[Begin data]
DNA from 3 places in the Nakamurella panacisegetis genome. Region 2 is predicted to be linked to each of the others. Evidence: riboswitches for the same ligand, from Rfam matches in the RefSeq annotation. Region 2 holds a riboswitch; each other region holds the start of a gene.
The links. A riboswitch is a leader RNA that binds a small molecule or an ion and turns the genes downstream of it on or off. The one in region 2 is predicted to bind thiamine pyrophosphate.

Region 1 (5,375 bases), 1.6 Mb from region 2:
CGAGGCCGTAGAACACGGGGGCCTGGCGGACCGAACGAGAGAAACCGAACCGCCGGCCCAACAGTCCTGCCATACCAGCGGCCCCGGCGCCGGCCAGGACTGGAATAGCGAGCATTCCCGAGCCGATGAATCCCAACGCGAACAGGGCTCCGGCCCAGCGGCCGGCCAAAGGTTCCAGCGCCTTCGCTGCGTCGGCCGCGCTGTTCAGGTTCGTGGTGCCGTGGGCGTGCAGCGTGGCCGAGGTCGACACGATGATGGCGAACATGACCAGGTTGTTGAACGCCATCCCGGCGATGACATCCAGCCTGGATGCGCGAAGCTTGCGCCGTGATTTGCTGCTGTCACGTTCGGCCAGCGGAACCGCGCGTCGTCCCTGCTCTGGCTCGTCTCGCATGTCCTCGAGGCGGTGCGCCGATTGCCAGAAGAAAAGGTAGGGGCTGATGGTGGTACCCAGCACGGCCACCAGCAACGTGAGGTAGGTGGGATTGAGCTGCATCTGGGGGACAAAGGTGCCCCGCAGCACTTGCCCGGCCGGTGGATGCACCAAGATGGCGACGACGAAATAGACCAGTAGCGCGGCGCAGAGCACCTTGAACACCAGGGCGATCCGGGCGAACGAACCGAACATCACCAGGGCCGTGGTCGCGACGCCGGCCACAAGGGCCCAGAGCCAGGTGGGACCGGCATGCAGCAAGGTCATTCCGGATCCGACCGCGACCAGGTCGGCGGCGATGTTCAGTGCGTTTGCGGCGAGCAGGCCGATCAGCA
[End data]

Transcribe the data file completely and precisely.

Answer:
DNA from 3 places in the Nakamurella panacisegetis genome. Region 2 is predicted to be linked to each of the others. Evidence: riboswitches for the same ligand, from Rfam matches in the RefSeq annotation. Region 2 holds a riboswitch; each other region holds the start of a gene.
The links. A riboswitch is a leader RNA that binds a small molecule or an ion and turns the genes downstream of it on or off. The one in region 2 is predicted to bind thiamine pyrophosphate.

Region 1 (5,375 bases), 1.6 Mb from region 2:
CGAGGCCGTAGAACACGGGGGCCTGGCGGACCGAACGAGAGAAACCGAACCGCCGGCCCAACAGTCCTGCCATACCAGCGGCCCCGGCGCCGGCCAGGACTGGAATAGCGAGCATTCCCGAGCCGATGAATCCCAACGCGAACAGGGCTCCGGCCCAGCGGCCGGCCAAAGGTTCCAGCGCCTTCGCTGCGTCGGCCGCGCTGTTCAGGTTCGTGGTGCCGTGGGCGTGCAGCGTGGCCGAGGTCGACACGATGATGGCGAACATGACCAGGTTGTTGAACGCCATCCCGGCGATGACATCCAGCCTGGATGCGCGAAGCTTGCGCCGTGATTTGCTGCTGTCACGTTCGGCCAGCGGAACCGCGCGTCGTCCCTGCTCTGGCTCGTCTCGCATGTCCTCGAGGCGGTGCGCCGATTGCCAGAAGAAAAGGTAGGGGCTGATGGTGGTACCCAGCACGGCCACCAGCAACGTGAGGTAGGTGGGATTGAGCTGCATCTGGGGGACAAAGGTGCCCCGCAGCACTTGCCCGGCCGGTGGATGCACCAAGATGGCGACGACGAAATAGACCAGTAGCGCGGCGCAGAGCACCTTGAACACCAGGGCGATCCGGGCGAACGAACCGAACATCACCAGGGCCGTGGTCGCGACGCCGGCCACAAGGGCCCAGAGCCAGGTGGGACCGGCATGCAGCAAGGTCATTCCGGATCCGACCGCGACCAGGTCGGCGGCGATGTTCAGTGCGTTTGCGGCGAGCAGGCCGATCAGCA